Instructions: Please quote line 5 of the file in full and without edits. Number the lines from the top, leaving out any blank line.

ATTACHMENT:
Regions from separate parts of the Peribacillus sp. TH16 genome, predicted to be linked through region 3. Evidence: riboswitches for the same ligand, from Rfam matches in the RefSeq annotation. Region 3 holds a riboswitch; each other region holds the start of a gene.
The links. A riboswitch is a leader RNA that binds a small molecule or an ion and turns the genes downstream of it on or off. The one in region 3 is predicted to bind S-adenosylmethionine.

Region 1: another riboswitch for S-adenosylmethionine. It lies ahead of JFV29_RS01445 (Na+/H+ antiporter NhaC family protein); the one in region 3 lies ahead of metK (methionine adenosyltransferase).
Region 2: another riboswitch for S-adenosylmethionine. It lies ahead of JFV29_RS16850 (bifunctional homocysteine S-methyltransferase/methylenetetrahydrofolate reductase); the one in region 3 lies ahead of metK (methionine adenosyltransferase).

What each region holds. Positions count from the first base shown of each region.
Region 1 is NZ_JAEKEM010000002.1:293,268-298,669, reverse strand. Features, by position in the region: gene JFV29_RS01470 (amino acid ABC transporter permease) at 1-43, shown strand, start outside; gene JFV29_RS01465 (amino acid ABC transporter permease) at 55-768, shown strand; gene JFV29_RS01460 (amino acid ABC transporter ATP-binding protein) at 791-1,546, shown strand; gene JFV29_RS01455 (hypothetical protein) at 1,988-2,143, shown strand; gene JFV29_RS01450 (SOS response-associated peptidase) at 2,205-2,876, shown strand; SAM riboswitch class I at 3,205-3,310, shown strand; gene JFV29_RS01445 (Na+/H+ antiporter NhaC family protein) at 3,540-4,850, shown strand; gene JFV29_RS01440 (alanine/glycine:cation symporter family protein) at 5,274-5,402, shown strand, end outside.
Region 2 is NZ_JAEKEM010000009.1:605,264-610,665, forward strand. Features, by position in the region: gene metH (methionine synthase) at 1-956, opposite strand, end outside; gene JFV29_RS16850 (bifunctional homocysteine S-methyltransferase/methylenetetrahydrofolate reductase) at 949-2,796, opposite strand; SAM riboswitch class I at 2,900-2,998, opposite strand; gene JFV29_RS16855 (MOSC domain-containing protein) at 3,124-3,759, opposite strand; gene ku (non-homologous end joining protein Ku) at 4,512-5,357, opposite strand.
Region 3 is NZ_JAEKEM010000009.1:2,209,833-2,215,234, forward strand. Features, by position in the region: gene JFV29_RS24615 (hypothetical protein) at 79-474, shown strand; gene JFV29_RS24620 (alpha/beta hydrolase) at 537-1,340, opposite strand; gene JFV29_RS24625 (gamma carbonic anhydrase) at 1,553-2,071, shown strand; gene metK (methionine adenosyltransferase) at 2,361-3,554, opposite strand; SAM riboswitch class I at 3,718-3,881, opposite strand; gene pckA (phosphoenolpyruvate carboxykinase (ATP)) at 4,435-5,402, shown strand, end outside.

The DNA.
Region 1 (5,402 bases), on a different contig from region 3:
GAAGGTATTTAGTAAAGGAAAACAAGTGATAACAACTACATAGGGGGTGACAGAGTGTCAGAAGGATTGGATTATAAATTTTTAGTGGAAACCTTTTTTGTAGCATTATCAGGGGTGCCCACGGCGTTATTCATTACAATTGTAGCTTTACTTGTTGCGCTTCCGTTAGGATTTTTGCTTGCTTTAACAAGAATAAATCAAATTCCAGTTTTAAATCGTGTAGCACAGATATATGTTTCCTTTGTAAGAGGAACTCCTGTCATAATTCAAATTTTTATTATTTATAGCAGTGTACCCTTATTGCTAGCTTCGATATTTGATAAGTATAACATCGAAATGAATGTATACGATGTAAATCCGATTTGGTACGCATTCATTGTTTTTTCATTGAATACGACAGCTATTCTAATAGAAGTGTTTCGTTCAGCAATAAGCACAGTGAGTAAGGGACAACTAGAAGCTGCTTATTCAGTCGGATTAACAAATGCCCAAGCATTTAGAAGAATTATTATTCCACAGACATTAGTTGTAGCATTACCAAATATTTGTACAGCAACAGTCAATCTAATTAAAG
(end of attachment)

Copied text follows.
What each region holds. Positions count from the first base shown of each region.